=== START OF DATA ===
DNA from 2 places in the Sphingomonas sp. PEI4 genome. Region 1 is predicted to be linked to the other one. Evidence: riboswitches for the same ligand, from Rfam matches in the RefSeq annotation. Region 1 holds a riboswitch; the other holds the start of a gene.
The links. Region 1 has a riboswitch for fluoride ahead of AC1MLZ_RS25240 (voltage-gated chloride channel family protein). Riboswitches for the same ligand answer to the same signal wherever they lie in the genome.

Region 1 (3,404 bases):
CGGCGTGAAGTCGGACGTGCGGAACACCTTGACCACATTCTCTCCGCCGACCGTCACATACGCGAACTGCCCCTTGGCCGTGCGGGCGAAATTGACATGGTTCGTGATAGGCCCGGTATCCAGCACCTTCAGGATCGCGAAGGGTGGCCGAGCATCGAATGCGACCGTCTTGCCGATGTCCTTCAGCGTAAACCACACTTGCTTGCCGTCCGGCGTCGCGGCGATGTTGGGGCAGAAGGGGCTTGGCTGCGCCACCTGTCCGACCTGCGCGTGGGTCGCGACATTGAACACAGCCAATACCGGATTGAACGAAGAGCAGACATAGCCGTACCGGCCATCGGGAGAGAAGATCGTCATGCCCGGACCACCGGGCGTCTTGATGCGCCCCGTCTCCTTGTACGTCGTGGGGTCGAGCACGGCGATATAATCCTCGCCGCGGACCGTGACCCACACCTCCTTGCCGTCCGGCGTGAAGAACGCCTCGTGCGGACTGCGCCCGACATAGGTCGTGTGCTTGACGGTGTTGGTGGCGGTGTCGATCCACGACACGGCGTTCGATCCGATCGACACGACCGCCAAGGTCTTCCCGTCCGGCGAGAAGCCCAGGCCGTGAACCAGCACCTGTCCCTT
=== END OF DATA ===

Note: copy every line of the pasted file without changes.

DNA from 2 places in the Sphingomonas sp. PEI4 genome. Region 1 is predicted to be linked to the other one. Evidence: riboswitches for the same ligand, from Rfam matches in the RefSeq annotation. Region 1 holds a riboswitch; the other holds the start of a gene.
The links. Region 1 has a riboswitch for fluoride ahead of AC1MLZ_RS25240 (voltage-gated chloride channel family protein). Riboswitches for the same ligand answer to the same signal wherever they lie in the genome.

Region 1 (3,404 bases):
CGGCGTGAAGTCGGACGTGCGGAACACCTTGACCACATTCTCTCCGCCGACCGTCACATACGCGAACTGCCCCTTGGCCGTGCGGGCGAAATTGACATGGTTCGTGATAGGCCCGGTATCCAGCACCTTCAGGATCGCGAAGGGTGGCCGAGCATCGAATGCGACCGTCTTGCCGATGTCCTTCAGCGTAAACCACACTTGCTTGCCGTCCGGCGTCGCGGCGATGTTGGGGCAGAAGGGGCTTGGCTGCGCCACCTGTCCGACCTGCGCGTGGGTCGCGACATTGAACACAGCCAATACCGGATTGAACGAAGAGCAGACATAGCCGTACCGGCCATCGGGAGAGAAGATCGTCATGCCCGGACCACCGGGCGTCTTGATGCGCCCCGTCTCCTTGTACGTCGTGGGGTCGAGCACGGCGATATAATCCTCGCCGCGGACCGTGACCCACACCTCCTTGCCGTCCGGCGTGAAGAACGCCTCGTGCGGACTGCGCCCGACATAGGTCGTGTGCTTGACGGTGTTGGTGGCGGTGTCGATCCACGACACGGCGTTCGATCCGATCGACACGACCGCCAAGGTCTTCCCGTCCGGCGAGAAGCCCAGGCCGTGAACCAGCACCTGTCCCTT